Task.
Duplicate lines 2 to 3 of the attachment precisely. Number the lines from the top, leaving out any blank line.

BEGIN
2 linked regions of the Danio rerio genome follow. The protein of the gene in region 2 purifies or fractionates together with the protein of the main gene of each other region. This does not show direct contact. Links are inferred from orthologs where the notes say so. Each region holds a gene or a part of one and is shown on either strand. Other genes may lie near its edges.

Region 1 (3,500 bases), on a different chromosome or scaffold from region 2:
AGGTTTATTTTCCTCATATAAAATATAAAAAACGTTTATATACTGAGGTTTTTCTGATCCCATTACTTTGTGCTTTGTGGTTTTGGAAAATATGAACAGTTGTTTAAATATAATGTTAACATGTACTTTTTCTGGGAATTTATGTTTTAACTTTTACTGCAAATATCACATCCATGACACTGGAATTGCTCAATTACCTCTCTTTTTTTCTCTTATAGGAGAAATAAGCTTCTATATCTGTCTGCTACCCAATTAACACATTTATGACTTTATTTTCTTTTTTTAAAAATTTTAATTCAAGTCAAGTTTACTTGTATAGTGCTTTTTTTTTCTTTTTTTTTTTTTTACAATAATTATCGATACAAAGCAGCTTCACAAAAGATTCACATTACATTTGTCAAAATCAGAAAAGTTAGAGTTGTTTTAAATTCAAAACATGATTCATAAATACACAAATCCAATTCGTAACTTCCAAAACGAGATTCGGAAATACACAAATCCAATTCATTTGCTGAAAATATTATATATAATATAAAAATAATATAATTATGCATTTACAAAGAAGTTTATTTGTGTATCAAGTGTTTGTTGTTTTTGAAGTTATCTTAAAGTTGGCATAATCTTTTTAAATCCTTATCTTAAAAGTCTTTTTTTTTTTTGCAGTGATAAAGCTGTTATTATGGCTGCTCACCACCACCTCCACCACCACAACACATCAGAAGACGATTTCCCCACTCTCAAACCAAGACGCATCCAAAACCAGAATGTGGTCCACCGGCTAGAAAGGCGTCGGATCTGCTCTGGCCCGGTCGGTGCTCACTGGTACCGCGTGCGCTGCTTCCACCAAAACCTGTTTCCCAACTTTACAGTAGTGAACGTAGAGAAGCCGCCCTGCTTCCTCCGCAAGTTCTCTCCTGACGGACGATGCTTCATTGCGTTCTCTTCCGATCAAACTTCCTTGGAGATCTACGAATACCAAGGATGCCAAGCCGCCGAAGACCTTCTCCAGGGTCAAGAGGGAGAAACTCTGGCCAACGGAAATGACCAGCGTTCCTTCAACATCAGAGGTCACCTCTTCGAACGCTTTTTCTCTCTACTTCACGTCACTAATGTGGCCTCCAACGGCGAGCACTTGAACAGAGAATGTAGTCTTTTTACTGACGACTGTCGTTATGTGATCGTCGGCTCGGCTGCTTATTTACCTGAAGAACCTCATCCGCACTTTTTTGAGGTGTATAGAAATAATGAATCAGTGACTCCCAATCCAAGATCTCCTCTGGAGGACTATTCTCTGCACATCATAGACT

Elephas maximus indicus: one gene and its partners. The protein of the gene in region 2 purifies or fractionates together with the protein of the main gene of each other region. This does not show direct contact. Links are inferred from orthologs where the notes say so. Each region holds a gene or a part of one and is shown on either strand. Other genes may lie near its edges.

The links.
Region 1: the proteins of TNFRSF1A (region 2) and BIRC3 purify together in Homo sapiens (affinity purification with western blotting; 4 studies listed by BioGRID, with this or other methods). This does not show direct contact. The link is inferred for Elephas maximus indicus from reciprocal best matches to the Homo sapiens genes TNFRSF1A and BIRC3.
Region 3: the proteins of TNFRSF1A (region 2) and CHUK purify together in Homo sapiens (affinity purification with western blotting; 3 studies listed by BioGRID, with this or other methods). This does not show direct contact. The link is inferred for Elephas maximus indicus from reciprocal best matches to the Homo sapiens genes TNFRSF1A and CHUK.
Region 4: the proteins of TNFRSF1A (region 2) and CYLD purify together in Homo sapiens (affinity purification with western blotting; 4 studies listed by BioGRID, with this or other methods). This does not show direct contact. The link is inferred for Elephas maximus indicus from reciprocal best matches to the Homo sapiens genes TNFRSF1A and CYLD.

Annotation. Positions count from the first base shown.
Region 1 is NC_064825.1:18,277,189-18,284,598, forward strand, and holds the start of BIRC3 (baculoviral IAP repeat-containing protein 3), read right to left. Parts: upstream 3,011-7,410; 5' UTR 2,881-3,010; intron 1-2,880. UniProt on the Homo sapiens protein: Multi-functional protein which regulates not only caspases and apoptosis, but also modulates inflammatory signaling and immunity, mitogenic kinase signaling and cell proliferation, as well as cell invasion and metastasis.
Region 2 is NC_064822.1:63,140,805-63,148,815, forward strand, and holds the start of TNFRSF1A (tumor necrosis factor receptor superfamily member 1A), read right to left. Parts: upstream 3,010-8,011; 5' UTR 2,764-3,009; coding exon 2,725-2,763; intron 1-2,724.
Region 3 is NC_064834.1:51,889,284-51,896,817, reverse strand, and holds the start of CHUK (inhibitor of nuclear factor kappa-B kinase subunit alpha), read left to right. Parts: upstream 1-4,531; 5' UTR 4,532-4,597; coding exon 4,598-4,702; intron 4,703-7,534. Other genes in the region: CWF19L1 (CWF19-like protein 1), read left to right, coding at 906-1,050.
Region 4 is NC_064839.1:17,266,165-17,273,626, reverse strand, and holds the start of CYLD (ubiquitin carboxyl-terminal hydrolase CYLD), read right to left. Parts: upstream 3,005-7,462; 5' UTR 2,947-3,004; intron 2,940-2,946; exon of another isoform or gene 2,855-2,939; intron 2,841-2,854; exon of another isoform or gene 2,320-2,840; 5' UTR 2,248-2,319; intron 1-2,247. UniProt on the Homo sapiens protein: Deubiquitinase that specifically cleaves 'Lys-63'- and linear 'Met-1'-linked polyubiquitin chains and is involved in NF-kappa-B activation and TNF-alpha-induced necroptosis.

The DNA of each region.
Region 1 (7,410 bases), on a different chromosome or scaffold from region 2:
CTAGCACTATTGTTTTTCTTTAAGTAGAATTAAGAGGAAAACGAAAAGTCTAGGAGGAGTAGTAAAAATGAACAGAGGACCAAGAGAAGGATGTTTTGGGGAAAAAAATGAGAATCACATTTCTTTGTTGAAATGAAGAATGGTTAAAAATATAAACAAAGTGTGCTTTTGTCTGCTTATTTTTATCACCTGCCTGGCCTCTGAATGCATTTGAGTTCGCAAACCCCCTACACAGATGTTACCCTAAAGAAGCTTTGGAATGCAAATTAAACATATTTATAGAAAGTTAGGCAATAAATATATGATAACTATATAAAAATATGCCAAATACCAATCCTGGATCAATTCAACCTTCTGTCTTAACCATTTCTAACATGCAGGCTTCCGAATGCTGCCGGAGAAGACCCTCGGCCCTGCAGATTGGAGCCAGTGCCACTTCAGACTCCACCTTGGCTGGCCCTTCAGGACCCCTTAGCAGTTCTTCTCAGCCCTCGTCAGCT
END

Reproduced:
Region 1 (3,500 bases), on a different chromosome or scaffold from region 2:
AGGTTTATTTTCCTCATATAAAATATAAAAAACGTTTATATACTGAGGTTTTTCTGATCCCATTACTTTGTGCTTTGTGGTTTTGGAAAATATGAACAGTTGTTTAAATATAATGTTAACATGTACTTTTTCTGGGAATTTATGTTTTAACTTTTACTGCAAATATCACATCCATGACACTGGAATTGCTCAATTACCTCTCTTTTTTTCTCTTATAGGAGAAATAAGCTTCTATATCTGTCTGCTACCCAATTAACACATTTATGACTTTATTTTCTTTTTTTAAAAATTTTAATTCAAGTCAAGTTTACTTGTATAGTGCTTTTTTTTTCTTTTTTTTTTTTTTACAATAATTATCGATACAAAGCAGCTTCACAAAAGATTCACATTACATTTGTCAAAATCAGAAAAGTTAGAGTTGTTTTAAATTCAAAACATGATTCATAAATACACAAATCCAATTCGTAACTTCCAAAACGAGATTCGGAAATACACAAATCCAATTCATTTGCTGAAAATATTATATATAATATAAAAATAATATAATTATGCATTTACAAAGAAGTTTATTTGTGTATCAAGTGTTTGTTGTTTTTGAAGTTATCTTAAAGTTGGCATAATCTTTTTAAATCCTTATCTTAAAAGTCTTTTTTTTTTTTGCAGTGATAAAGCTGTTATTATGGCTGCTCACCACCACCTCCACCACCACAACACATCAGAAGACGATTTCCCCACTCTCAAACCAAGACGCATCCAAAACCAGAATGTGGTCCACCGGCTAGAAAGGCGTCGGATCTGCTCTGGCCCGGTCGGTGCTCACTGGTACCGCGTGCGCTGCTTCCACCAAAACCTGTTTCCCAACTTTACAGTAGTGAACGTAGAGAAGCCGCCCTGCTTCCTCCGCAAGTTCTCTCCTGACGGACGATGCTTCATTGCGTTCTCTTCCGATCAAACTTCCTTGGAGATCTACGAATACCAAGGATGCCAAGCCGCCGAAGACCTTCTCCAGGGTCAAGAGGGAGAAACTCTGGCCAACGGAAATGACCAGCGTTCCTTCAACATCAGAGGTCACCTCTTCGAACGCTTTTTCTCTCTACTTCACGTCACTAATGTGGCCTCCAACGGCGAGCACTTGAACAGAGAATGTAGTCTTTTTACTGACGACTGTCGTTATGTGATCGTCGGCTCGGCTGCTTATTTACCTGAAGAACCTCATCCGCACTTTTTTGAGGTGTATAGAAATAATGAATCAGTGACTCCCAATCCAAGATCTCCTCTGGAGGACTATTCTCTGCACATCATAGACT